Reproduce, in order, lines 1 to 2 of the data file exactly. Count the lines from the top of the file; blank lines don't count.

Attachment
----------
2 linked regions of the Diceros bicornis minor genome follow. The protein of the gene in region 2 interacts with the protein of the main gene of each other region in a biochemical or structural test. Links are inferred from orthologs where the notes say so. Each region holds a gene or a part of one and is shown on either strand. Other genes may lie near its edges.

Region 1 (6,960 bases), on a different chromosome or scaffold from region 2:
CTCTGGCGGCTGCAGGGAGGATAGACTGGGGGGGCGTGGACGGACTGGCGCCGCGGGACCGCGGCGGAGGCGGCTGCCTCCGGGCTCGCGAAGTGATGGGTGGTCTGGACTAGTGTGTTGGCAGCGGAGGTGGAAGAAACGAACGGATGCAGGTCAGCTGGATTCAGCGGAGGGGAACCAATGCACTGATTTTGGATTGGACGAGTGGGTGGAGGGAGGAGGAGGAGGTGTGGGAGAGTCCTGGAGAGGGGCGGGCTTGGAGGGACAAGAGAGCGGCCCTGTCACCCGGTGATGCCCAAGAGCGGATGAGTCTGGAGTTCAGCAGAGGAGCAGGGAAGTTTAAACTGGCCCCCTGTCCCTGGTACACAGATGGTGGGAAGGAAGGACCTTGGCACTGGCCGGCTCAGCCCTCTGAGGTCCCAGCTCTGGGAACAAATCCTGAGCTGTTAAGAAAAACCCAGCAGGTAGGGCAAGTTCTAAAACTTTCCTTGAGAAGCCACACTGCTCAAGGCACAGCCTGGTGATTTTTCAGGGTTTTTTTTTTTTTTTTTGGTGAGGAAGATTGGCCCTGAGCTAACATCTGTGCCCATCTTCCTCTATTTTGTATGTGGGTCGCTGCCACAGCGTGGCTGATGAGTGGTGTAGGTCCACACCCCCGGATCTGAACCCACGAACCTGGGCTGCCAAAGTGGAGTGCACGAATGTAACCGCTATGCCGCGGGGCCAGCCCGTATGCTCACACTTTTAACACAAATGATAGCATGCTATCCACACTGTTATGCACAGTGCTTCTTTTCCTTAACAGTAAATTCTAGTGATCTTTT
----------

2 linked regions of the Diceros bicornis minor genome follow. The protein of the gene in region 2 interacts with the protein of the main gene of each other region in a biochemical or structural test. Links are inferred from orthologs where the notes say so. Each region holds a gene or a part of one and is shown on either strand. Other genes may lie near its edges.

Region 1 (6,960 bases), on a different chromosome or scaffold from region 2: